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Students and Faculty Flock to Discussion on the Relationship Between Humans and Whales

Bathsheba Demuth, Assistant Professor of History and Environment and Society at Brown University, spoke Wednesday evening about the ethics of human interaction with whales and the consequences the actions humans take.
Bathsheba Demuth, Assistant Professor of History and Environment and Society at Brown University, spoke Wednesday evening about the ethics of human interaction with whales and the consequences the actions humans take. By Ryan N. Gajarawala
By Taylor C. Peterman, Crimson Staff Writer

Graduate students, professors, and whale enthusiasts gathered to hear Brown University Professor Bathsheba Demuth discuss the history and ethics of humanity’s relationship with whales Wednesday at the Center for Government and International Studies.

Demuth, an environmental historian, spoke to a packed audience in the Belfer Room on the history and moral consequences of whaling in capitalist, socialist, and indigenous societies.

“One way of reading the history of humans and whales for the last 2,000 years is a history in which whales have actually intimated the way in which they wish to be consumed,” Demuth said.

“The whales themselves have offered an argument for the kind of relationship that they would prefer: it is a relationship where humans remain dependent on whales, and it’s also a relationship in which there is true and recognized interdependence,” she added.

Demuth, who studies the environmental history of the Russian and North American Arctic, began her presentation with a discussion of the importance of whales in the oceanic ecosystem. She said, for example, that environments with certain types of whales are "more alive" than those without them.

She also compared the relationship between people and whales among different populations, including the Yupik people — an indigenous group in the Arctic region. She said the group has a long, complex relationship with the swimming mammals.

“Within this kind of lush and animate universe, whales were understood as being kind of a particular kind of person with a particular character to their souls,” she said. “They [whales] had their own social world of laws and would leave their country each spring to come past St. Lawrence Island, and perhaps, in doing so, they would consent to be hunted by the people who lived there.”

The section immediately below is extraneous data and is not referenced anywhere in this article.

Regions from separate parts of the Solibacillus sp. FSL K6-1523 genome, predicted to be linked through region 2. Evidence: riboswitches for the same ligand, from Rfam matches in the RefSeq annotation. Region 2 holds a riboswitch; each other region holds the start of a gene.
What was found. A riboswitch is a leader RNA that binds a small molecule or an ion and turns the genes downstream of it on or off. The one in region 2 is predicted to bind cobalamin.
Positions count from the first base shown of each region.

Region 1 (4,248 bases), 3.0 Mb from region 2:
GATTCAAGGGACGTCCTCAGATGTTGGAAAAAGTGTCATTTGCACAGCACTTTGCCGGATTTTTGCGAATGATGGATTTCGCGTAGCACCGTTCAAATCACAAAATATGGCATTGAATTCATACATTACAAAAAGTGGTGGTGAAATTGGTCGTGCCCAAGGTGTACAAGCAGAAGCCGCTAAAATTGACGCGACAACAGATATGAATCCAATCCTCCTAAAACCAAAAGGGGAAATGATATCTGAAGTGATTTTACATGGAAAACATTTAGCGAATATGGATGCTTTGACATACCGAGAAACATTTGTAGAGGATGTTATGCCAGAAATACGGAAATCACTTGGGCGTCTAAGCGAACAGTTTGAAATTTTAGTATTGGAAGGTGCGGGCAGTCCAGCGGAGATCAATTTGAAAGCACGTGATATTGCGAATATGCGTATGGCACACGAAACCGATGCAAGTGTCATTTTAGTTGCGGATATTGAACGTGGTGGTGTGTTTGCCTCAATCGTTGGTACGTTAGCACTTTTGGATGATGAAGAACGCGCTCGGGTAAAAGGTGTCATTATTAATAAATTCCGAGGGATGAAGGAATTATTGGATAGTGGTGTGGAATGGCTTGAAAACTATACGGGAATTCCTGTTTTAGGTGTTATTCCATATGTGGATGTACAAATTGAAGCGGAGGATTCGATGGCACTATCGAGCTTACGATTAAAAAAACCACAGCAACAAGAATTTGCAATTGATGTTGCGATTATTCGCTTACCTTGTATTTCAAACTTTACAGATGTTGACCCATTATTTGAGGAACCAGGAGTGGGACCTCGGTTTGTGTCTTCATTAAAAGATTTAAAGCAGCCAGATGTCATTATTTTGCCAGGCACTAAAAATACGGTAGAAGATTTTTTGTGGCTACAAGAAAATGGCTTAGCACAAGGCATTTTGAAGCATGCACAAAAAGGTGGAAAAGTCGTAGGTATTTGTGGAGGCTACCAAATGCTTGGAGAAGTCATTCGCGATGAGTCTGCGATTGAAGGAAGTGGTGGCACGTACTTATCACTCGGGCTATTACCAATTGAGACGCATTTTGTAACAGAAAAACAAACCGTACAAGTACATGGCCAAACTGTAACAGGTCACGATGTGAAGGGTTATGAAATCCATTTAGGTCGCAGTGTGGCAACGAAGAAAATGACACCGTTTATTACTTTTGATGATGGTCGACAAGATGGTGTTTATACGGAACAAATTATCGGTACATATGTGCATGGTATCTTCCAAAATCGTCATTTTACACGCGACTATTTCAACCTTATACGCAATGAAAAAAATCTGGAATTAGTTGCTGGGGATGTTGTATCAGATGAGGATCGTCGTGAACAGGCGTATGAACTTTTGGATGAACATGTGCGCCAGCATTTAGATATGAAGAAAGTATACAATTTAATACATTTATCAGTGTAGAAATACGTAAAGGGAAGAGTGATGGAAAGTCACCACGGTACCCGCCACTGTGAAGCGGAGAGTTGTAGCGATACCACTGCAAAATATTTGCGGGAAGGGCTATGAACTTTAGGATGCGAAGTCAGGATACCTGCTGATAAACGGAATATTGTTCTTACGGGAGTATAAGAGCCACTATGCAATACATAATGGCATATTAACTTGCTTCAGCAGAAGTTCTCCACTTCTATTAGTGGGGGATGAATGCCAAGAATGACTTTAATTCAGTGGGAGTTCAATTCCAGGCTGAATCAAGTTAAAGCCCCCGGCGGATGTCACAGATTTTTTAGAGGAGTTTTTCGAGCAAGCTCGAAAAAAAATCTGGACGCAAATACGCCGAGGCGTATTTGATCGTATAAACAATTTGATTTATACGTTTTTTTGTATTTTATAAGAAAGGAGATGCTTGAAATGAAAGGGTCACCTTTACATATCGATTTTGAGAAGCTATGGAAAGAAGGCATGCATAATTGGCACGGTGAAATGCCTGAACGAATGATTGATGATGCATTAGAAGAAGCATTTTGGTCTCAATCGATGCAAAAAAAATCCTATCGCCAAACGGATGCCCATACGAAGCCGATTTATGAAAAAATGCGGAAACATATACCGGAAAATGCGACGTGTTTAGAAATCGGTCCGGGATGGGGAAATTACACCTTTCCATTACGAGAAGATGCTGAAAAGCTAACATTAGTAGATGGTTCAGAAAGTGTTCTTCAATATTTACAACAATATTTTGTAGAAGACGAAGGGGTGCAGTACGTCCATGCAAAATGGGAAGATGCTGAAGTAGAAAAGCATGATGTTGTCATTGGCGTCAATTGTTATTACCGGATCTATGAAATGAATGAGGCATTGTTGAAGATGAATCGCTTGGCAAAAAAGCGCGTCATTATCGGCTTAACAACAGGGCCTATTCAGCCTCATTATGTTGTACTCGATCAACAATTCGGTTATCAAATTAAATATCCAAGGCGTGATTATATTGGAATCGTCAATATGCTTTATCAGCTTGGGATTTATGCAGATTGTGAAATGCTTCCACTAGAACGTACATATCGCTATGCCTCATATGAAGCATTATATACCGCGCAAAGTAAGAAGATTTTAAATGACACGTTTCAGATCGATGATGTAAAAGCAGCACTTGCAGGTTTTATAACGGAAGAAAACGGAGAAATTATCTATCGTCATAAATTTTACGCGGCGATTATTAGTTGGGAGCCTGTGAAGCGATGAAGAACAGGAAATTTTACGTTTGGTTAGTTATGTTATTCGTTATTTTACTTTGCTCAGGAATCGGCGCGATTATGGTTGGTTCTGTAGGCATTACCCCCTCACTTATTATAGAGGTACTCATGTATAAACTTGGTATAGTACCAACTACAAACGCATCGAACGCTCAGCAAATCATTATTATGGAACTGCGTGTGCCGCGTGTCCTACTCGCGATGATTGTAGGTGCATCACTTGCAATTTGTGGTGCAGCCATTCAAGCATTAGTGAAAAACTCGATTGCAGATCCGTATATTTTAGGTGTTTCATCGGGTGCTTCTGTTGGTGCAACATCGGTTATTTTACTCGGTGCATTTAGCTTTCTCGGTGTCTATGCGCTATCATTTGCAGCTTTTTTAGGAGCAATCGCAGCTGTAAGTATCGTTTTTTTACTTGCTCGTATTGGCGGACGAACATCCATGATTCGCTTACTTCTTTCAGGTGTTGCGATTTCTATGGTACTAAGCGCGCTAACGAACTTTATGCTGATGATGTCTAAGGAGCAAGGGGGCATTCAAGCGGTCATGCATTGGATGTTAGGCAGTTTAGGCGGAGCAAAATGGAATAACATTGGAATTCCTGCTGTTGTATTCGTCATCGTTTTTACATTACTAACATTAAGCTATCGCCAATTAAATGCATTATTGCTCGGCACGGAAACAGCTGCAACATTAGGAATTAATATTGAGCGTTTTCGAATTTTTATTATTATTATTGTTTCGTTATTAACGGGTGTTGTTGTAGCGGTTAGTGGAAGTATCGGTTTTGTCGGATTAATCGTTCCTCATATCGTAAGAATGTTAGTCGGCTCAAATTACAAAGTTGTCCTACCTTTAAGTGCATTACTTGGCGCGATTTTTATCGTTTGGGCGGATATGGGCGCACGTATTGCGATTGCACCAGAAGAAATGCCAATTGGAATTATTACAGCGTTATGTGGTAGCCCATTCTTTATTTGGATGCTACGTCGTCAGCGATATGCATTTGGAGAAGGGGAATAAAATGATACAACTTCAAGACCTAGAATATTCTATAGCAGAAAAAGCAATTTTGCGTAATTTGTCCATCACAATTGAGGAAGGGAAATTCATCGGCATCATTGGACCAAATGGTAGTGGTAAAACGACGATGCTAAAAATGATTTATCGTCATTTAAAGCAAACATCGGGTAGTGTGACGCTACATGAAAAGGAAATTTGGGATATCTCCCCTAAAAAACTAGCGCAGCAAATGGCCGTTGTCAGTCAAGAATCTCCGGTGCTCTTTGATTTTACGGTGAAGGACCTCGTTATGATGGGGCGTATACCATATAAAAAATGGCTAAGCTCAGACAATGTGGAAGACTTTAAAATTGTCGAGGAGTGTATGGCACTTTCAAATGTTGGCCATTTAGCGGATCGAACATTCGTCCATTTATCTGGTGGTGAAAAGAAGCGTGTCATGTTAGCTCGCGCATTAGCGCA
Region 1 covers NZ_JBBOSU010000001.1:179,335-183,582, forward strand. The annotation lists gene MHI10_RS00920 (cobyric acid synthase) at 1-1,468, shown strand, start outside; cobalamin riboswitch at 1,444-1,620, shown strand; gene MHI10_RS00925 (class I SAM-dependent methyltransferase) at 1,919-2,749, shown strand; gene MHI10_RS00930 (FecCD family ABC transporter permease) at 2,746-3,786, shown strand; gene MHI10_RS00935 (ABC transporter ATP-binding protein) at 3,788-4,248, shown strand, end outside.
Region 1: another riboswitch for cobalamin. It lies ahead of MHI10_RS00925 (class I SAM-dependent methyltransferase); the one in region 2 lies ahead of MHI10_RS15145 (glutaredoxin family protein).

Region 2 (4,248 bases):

Demuth also compared the relationship between whales and humans in capitalist society, focusing on the connection between whaling and consumption.

“We must consume something,” she said. “What is left for us to do is figure out not how not to consume, but how to actually consume well.”

The event, entitled “Do Whales Judge Us? Interspecies History and Ethics,” drew Harvard affiliates from across the University.

Reverend Cody J. Sanders — an American Baptist Chaplain at Harvard — said he was interested in the event because of its focus on human relationships.

“I was drawn mostly by the topic in relationship to kind of my own emerging sense of what it means to have a relationship kind of beyond human relationships to the more-than-human world,” Sanders said.

Chloé-Rose Colombero ’20, who also attended Demuth’s talk, said she wished the event had been longer.

“It would have been so cool to hear her talk more,” Colombero said. “I think that my biggest takeaways are that this is really energizing work that I hope more people can do because...we can’t exist in a way we can’t imagine.”

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